I lay on a gurney in a hospital emergency room. Two fire ant bites had caused me to break out in welts, with my ears ringing loudly and my airway getting tighter by the minute. My nurse came to my bedside with a big syringe and an important message. She said, “This injection will make you better, but you won’t feel better while it’s working. You will shake violently. Your heart will race. You may wonder if you’re dying. I need you to trust me, Mr. Vaughan. These scary symptoms mean the medicine is saving your life.” Then, she injected me with epinephrine. She hadn’t exaggerated. My teeth chattered at one end of my body while my feet and legs thrashed about at the other. I felt like an ant atop a booming kettle drum. The evidence screamed that I was getting worse. But, all the while, my nurse kept a steady hand on my shuddering shoulder, saying, “Trust me. The medicine is doing its work.” After forty-five very long minutes, my bodily earthquake ended. I breathed freely again.
The people in exile who hear about their opportunity to return to Jerusalem wonder why they should go. Life in Babylon is pretty good. The journey home would be hard. A city in ruins and hostile squatters on their property might await them. Based on the evidence, a compelling case for leaving is hard to make. Isaiah brings the amazing message that God is at work, even when our human experience of the evidence may not support that. God’s ways transcend what we can see and understand. Sometimes, God’s work of saving us shakes us to the core. But God puts a steady hand on us, saying, “Trust me. I’m at work. This time of trembling is saving your life.”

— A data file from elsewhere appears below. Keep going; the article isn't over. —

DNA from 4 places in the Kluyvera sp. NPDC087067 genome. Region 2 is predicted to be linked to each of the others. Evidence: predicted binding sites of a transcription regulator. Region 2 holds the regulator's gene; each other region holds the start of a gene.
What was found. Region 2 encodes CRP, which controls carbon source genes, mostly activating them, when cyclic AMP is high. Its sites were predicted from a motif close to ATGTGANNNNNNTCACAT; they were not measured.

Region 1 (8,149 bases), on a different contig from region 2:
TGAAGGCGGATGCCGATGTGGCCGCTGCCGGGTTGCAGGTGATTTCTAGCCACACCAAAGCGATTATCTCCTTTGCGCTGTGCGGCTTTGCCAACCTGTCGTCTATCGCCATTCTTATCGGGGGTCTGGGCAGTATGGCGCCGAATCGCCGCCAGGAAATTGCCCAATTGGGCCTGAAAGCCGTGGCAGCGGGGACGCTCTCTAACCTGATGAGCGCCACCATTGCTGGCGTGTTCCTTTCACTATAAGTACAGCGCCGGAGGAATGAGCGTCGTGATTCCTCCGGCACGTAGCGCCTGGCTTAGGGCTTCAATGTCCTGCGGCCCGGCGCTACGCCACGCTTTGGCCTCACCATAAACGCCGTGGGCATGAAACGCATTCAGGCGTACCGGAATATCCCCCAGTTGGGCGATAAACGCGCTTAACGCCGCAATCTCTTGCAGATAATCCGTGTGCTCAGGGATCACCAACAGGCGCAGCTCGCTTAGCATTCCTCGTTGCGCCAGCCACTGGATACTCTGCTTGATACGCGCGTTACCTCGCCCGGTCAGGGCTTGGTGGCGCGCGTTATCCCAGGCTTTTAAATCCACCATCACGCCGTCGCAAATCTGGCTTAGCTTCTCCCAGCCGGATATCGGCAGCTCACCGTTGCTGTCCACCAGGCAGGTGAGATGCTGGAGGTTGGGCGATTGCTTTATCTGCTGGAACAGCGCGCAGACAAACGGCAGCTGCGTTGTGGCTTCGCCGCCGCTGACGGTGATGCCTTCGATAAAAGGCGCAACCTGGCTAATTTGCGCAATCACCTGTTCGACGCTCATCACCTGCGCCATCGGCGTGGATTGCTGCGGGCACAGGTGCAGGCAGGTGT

Remember a time when God worked in your life in a way that defied what you could see or understand at the moment.
God, help me trust that you are working in my life when I can’t see or understand it. Keep your hand upon me while I wait for you to reveal the good you’ve been doing all along. Amen.